This article accompanies the fable
In this allegorical dream-poem, the lover tells of his quest for the rose (his love) inside the walled garden. After he is shot with an arrow by Cupid, he has to deal with characters like Idleness, Jealousy and Foul Mouth who are in the way (Jealousy actually locks the Rose away in a tower). For all the inspiring allusions to the Garden of Eden and the Virgin Mary, the sexual innuendoes of plucking her rosebud ensured it remained popular for centuries.
The first section of Roman de la Rose was composed in the 1230’s by Guillaume de Lorris and it is more conventionally romantic. The much longer second section of the poem was written 40 years later, in the 1270’s, by Jean de Meun and it is bawdy and cynical about courtly love. Famously, this provoked an attack by Christine de Pizan around 1400 on the grounds that it was misogynistic. It’s not that she missed the satire; she just resented its flippancy and vulgarity toward women. Religious conservatives joined her in criticizing it because the one thing they could all agree on was that it encouraged young men and women to waste their lives reading romances.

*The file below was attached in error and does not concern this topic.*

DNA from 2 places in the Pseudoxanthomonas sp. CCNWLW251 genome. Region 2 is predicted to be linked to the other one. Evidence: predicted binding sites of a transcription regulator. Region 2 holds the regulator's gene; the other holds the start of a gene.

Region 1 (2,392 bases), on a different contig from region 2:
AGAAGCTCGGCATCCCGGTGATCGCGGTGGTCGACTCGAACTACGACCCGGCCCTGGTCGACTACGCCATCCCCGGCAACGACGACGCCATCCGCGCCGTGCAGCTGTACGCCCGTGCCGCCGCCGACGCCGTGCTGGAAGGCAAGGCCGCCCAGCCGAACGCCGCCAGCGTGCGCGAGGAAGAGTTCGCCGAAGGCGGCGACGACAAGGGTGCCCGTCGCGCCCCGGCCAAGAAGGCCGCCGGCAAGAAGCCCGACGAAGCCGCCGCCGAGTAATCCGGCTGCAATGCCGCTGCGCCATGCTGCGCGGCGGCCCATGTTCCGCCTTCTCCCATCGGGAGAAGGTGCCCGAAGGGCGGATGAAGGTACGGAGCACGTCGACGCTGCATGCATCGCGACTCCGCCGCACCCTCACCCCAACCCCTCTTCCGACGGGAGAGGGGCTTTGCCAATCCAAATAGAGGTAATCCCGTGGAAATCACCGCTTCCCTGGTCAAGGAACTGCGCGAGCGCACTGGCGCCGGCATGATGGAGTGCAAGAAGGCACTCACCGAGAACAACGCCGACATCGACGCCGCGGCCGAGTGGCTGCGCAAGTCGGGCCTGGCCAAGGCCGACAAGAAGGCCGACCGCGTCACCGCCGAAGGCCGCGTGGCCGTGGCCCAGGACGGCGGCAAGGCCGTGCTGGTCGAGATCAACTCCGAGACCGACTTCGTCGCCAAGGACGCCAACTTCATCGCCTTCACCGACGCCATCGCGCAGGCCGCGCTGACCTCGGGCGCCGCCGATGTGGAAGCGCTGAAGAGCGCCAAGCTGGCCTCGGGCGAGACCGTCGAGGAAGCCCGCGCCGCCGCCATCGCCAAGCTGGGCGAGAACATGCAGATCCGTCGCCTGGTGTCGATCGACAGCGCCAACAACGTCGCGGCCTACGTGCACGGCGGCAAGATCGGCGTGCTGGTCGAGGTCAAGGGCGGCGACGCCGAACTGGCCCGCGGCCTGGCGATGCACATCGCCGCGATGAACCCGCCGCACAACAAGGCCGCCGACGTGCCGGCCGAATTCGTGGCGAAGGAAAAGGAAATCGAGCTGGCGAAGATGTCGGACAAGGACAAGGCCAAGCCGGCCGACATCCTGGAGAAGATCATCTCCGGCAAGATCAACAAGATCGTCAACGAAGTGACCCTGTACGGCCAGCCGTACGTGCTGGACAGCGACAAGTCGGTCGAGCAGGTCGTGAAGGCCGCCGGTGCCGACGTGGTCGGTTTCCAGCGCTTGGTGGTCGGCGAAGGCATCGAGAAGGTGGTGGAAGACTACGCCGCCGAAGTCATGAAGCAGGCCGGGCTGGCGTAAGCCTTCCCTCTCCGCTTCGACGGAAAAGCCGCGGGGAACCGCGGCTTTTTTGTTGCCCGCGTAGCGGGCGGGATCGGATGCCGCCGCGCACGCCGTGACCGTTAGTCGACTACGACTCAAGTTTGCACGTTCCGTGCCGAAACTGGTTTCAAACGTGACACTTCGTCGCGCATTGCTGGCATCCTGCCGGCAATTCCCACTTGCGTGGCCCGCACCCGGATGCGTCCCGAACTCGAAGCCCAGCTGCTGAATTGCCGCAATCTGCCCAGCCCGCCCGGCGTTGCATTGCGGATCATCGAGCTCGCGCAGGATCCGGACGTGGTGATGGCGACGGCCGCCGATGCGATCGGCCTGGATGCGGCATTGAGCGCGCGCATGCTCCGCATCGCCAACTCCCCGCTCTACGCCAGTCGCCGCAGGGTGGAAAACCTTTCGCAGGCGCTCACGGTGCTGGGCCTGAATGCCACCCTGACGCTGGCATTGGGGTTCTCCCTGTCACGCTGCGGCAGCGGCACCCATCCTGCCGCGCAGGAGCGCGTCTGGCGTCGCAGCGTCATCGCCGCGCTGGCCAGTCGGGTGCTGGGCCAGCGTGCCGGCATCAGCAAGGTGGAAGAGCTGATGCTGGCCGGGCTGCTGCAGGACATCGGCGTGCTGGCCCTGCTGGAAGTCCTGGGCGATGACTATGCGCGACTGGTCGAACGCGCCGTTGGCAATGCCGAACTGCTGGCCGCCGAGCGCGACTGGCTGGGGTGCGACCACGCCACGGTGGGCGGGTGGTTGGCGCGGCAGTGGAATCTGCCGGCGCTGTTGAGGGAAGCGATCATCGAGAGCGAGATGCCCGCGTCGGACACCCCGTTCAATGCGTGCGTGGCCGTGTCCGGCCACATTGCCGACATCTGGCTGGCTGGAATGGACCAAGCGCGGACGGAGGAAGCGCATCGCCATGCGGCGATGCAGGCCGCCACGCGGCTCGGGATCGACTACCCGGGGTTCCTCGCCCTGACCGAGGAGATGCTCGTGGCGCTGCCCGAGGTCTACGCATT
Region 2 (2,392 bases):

Yet women were among the best illustrators of the time and one of them, Paris-based Jeanne de Montbaston, illustrated various editions of Roman de la Rose in the mid-1300's. Like other illustrators she drew occasional large penises in the margins of the manuscript like you see below. A Penis Tree, as one academic dubs it. Her husband was a writer and bookseller and possibly an illustrator as well.
Below is another example of erotic marginalia from around the same time - this "flying penis monster" is from a version of Decretum Gratiani with commentary by Bartolomeo da Brescia.